Country superstar Porter Wagoner dies
Porter Wagoner — who was known for a string of country hits in the '60s, perennial appearances at the Grand Ole Opry in his trademark rhinestone suits and for launching the career of Dolly Parton — has died at the age of 80.
Like many older performers, his star had faded in recent years. But his death from lung cancer Sunday, at 80, came only after a remarkable late-career revival that won him a new generation of fans.
The Missouri-born Wagoner signed with RCA Records in 1955 and joined the Opry in 1957, "the greatest place in the world to have a career in country music," he said in 1997. His showmanship, suits and pompadoured hair made him famous.
He had his own syndicated TV show, The Porter Wagoner Show, for 21 years, beginning in 1960. It was one of the first syndicated shows to come out of Nashville and set a pattern for many others.
"Some shows are mechanical, but ours was not polished and slick," he said in 1982.
Among his hits, many of which he wrote or co-wrote, were Carroll County Accident, A Satisfied Mind, Company's Comin', Skid Row Joe, Misery Loves Company and Green Green Grass of Home.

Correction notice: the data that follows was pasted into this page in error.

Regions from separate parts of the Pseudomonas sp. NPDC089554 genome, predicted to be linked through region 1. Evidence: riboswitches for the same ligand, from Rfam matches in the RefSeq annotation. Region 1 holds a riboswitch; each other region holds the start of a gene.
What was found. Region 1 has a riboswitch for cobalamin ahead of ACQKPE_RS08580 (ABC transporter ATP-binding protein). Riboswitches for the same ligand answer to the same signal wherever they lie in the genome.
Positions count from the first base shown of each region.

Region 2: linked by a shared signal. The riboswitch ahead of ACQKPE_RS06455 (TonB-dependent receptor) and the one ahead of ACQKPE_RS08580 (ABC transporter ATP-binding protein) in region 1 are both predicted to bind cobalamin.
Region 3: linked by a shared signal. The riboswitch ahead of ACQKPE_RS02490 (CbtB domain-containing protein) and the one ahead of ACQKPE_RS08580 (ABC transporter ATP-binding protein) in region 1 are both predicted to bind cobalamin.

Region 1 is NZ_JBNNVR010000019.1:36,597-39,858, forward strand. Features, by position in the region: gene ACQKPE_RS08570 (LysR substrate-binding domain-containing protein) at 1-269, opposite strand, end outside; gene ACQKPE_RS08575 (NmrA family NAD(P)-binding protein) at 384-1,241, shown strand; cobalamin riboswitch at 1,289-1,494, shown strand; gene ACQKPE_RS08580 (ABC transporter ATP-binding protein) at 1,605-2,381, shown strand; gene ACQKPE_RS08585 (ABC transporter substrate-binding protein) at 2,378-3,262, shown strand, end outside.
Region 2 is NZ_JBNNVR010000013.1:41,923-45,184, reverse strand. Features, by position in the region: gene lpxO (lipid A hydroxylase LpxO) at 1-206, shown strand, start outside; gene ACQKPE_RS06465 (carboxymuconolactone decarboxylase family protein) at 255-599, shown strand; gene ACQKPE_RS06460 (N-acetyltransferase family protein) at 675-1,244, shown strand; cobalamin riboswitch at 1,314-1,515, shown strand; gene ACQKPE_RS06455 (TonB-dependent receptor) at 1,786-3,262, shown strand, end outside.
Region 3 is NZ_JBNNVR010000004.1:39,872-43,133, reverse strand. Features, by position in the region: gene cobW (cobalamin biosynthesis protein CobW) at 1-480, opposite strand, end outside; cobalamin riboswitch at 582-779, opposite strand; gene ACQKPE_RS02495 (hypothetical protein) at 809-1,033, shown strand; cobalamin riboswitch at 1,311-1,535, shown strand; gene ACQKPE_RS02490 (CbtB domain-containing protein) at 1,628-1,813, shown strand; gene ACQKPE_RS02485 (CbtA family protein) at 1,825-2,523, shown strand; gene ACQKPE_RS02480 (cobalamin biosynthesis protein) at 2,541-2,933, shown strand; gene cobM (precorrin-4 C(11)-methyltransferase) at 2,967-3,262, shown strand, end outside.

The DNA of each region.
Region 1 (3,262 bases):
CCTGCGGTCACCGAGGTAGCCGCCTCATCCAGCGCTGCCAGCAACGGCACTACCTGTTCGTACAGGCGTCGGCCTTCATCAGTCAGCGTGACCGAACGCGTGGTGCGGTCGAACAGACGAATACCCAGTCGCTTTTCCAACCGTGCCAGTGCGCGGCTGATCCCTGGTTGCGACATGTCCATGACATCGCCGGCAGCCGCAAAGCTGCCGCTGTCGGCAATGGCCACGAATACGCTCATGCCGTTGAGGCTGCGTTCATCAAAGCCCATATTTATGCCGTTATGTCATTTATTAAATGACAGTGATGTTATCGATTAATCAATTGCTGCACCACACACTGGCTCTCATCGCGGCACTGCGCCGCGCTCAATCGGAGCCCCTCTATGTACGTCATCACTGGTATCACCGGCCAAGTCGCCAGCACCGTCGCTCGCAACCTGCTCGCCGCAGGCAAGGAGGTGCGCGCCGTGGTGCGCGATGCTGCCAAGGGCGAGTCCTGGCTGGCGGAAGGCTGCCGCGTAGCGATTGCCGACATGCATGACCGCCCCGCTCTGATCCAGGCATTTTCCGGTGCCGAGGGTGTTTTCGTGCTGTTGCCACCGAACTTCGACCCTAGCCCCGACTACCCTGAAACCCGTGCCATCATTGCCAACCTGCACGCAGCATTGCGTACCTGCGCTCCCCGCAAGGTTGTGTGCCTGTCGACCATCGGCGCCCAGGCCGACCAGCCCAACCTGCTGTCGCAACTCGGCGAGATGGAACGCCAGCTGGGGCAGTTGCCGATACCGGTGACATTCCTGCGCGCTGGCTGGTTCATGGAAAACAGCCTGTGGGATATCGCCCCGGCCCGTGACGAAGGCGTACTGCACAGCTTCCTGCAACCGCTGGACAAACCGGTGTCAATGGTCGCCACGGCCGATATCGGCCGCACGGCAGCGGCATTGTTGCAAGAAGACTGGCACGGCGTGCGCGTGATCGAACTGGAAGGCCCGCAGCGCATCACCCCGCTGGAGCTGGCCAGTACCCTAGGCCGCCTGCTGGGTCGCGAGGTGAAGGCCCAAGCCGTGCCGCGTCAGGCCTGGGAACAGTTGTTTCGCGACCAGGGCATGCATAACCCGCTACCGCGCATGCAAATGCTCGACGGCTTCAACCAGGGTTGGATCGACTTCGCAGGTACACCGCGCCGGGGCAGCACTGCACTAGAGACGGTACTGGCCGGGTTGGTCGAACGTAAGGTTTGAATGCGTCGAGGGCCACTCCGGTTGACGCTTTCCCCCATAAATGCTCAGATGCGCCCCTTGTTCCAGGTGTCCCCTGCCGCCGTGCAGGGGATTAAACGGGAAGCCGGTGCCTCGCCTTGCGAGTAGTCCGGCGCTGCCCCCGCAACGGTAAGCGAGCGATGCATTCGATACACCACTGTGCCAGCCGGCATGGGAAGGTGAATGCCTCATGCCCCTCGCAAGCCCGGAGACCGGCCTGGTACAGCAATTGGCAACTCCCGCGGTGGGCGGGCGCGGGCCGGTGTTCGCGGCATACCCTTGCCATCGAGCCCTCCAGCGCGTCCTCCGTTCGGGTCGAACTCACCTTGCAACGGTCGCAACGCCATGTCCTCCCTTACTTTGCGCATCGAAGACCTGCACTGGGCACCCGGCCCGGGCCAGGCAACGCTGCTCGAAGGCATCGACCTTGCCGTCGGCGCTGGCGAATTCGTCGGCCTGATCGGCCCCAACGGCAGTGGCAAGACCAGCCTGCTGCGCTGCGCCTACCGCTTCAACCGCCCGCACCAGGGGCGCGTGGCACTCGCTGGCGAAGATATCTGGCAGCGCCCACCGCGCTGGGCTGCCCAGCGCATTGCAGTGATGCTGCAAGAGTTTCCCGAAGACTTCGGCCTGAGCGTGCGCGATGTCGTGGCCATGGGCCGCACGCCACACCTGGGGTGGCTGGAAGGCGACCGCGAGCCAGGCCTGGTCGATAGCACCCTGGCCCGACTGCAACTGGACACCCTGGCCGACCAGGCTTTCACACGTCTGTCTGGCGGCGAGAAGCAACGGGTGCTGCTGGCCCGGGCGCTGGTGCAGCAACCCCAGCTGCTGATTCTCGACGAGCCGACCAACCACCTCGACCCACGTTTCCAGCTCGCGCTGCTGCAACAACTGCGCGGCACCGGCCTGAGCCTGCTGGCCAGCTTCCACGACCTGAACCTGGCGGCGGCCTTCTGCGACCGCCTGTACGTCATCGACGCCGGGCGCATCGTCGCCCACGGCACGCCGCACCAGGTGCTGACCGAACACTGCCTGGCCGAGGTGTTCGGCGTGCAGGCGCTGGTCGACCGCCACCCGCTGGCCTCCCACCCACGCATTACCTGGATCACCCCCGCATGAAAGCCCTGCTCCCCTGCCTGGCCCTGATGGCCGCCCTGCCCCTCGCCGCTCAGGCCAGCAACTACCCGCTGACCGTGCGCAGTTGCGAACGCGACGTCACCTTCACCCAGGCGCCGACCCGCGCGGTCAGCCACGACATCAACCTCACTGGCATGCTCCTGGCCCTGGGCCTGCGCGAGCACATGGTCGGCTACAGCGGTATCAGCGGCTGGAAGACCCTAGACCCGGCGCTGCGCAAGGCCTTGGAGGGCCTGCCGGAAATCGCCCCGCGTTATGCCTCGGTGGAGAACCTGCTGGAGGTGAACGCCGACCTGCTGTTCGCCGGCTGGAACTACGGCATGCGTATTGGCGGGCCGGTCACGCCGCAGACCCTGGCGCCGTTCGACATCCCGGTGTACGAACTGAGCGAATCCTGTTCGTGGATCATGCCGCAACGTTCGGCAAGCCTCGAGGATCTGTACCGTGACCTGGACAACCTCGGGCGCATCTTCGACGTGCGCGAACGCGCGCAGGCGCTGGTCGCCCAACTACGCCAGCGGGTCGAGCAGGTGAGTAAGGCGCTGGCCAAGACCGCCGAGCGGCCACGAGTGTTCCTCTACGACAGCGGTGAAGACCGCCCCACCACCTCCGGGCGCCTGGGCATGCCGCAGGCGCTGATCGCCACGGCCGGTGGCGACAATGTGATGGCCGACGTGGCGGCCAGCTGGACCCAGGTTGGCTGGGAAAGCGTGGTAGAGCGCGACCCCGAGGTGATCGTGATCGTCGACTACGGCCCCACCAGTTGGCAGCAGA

Opening act for White Stripes
The songs often told stories of tragedy or despair. In Carroll County Accident, a married man having an affair is killed in a car crash; Skid Row Joe deals with a once-famous singer who's lost everything.
In 2002, he was elected to the Country Music Hall of Fame.
In May, after years without a recording contract, he signed with ANTI- records, an eclectic Los Angeles label best known for alt-rock acts like Tom Waits, Nick Cave and Neko Case.
Wagoner's final album, Wagonmaster, was released in June and earned him some of the best reviews of his career. Over the summer, he was the opening act for the influential rock duo White Stripes at a sold-out show at New York's Madison Square Garden.
"The young people I met backstage, some of them were 20 years old. They wanted to get my autograph and tell me they really liked me," Porter said with tears in his eyes the day after the New York show."If only they knew how that made me feel— like a new breath of fresh air."
Boosted Dolly Parton's career
To many music fans, Wagoner was best known as the man who boosted Parton's career in the early 1970s. She wrote the pop standard I Will Always Love You in 1973 after Wagoner suggested she shift from story songs to focus on love songs.
The two quit singing duets in 1974 and she went on to wide stardom with pop hits and movies such as 9 to 5, whose theme song was also a hit for her.
Wagoner sued her for $3 million in assets, but they settled out of court in 1980. He said later they were always friendly, "but it's a fact that when you're involved with attorneys and companies that have them on retainer, it makes a different story."
At a charity roast for Wagoner in 1995, she explained the breakup this way: "We split over creative differences. I was creative, and Porter was different."